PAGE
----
P.S. Just in case you’re pro-Drug War, here are some examples of government thuggery that don’t involve persecution of victimless crimes. This post shows how the IRS can run amok, engaging in brutal persecution. And here’s a story of the government targeting a low-level person for inexplicable reasons.

Both these stories should turn you into a raving libertarian. In which case, welcome to the club!

 

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So wrong libertarians don't want the gov. To have the oversight.2.2 Environment

 

We support a clean and healthy environment and sensible use of our natural resources. Private landowners and conservation groups have a vested interest in maintaining natural resources. Pollution and misuse of resources cause damage to our ecosystem. Governments, unlike private businesses, are unaccountable for such damage done to our environment and have a terrible track record when it comes to environmental protection. Protecting the environment requires a clear definition and enforcement of individual rights in resources like land, water, air, and wildlife. Free markets and property rights stimulate the technological innovations and behavioral changes required to protect our environment and ecosystems. We realize that our planet's climate is constantly changing, but environmental advocates and social pressure are the most effective means of changing public behavior.

2.3 Energy and Resources

 

While energy is needed to fuel a modern society, government should not be subsidizing any particular form of energy. We oppose all government control of energy pricing, allocation, and production.

2.4 Government Finance and Spending

 

All persons are entitled to keep the fruits of their labor. We call for the repeal of the income tax, the abolishment of the Internal Revenue Service and all federal programs and services not required under the U.S. Constitution. We oppose any legal requirements forcing employers to serve as tax collectors. Government should not incur debt, which burdens future generations without their consent. We support the passage of a "Balanced Budget Amendment" to the U.S. Constitution, provided that the budget is balanced exclusively by cutting expenditures, and not by raising taxes.

2.5 Money and Financial Markets

 

We favor free-market banking, with unrestricted competition among banks and depository institutions of all types. Individuals engaged in voluntary exchange should be free to use as money any mutually agreeable commodity or item. We support a halt to inflationary monetary policies and unconstitutional legal tender laws.

2.6 Monopolies and Corporations

 

We defend the right of individuals to form corporations, cooperatives and other types of companies based on voluntary association. We seek to divest government of all functions that can be provided by non-governmental organizations or private individuals. We oppose government subsidies to business, labor, or any other special interest. Industries should be governed by free markets.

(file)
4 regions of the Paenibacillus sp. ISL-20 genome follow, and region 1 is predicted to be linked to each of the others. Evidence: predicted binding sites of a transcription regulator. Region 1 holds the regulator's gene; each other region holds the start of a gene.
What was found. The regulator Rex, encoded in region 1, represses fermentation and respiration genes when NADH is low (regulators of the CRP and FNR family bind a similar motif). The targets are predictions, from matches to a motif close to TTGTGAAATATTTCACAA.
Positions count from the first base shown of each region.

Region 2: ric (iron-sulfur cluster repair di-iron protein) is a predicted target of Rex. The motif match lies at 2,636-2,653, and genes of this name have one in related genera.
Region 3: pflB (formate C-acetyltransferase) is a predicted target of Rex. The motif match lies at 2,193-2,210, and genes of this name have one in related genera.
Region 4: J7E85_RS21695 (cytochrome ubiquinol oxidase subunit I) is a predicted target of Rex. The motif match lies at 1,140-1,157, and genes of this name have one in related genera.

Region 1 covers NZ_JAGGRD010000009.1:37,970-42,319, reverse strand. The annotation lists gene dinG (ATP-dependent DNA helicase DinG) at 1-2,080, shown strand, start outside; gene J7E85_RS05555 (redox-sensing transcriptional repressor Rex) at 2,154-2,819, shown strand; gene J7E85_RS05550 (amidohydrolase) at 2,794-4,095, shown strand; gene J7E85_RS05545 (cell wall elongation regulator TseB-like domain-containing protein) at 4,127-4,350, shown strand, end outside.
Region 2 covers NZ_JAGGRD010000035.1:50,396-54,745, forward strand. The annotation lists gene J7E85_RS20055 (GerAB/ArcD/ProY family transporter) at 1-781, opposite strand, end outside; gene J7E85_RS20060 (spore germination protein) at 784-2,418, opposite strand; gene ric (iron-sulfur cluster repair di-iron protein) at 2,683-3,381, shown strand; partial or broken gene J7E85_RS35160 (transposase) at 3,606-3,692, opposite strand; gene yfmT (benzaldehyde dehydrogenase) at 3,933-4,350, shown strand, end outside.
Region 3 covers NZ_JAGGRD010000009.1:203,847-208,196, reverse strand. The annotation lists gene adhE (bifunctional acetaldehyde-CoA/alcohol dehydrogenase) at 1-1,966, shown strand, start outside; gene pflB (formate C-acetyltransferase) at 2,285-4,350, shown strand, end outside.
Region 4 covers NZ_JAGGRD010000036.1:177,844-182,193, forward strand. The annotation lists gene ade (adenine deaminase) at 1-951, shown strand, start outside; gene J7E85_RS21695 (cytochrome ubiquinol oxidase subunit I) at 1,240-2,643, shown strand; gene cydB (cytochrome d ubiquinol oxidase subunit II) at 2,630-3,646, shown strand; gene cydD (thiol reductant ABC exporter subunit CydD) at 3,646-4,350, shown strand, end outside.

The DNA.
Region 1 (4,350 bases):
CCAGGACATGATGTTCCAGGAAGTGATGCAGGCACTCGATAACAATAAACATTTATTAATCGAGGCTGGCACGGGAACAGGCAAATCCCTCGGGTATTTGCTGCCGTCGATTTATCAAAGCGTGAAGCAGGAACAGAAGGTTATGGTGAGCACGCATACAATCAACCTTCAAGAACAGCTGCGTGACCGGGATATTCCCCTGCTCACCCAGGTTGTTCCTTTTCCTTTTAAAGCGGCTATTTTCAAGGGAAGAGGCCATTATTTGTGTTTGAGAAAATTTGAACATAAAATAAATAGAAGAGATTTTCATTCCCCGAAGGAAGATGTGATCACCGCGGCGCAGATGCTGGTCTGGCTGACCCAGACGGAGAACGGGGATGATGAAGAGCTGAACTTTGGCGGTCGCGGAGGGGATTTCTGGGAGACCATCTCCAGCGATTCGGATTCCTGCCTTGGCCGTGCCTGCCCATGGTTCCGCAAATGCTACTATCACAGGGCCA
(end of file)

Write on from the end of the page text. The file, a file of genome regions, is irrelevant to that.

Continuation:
2.7 Labor Markets

 

We support repeal of all laws which impede the ability of any person to find employment. We oppose government-fostered forced retirement. We support the right of free persons to associate or not associate in labor unions, and an employer should have the right to recognize or refuse to recognize a union. We oppose government interference in bargaining, such as compulsory arbitration or imposing an obligation to bargain.

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So wrong libertarians don't want the gov. To have the oversight.2.2 Environment

 

We support a clean and healthy environment and sensible use of our natural resources. Private landowners and conservation groups have a vested interest in maintaining natural resources. Pollution and misuse of resources cause damage to our ecosystem. Governments, unlike private businesses, are unaccountable for such damage done to our environment and have a terrible track record when it comes to environmental protection. Protecting the environment requires a clear definition and enforcement of individual rights in resources like land, water, air, and wildlife. Free markets and property rights stimulate the technological innovations and behavioral changes required to protect our environment and ecosystems. We realize that our planet's climate is constantly changing, but environmental advocates and social pressure are the most effective means of changing public behavior.

2.3 Energy and Resources

 

While energy is needed to fuel a modern society, government should not be subsidizing any particular form of energy. We oppose all government control of energy pricing, allocation, and production.

2.4 Government Finance and Spending

 

All persons are entitled to keep the fruits of their labor. We call for the repeal of the income tax, the abolishment of the Internal Revenue Service and all federal programs and services not required under the U.S. Constitution. We oppose any legal requirements forcing employers to serve as tax collectors. Government should not incur debt, which burdens future generations without their consent. We support the passage of a "Balanced Budget Amendment" to the U.S. Constitution, provided that the budget is balanced exclusively by cutting expenditures, and not by raising taxes.

2.5 Money and Financial Markets

 

We favor free-market banking, with unrestricted competition among banks and depository institutions of all types. Individuals engaged in voluntary exchange should be free to use as money any mutually agreeable commodity or item. We support a halt to inflationary monetary policies and unconstitutional legal tender laws.

2.6 Monopolies and Corporations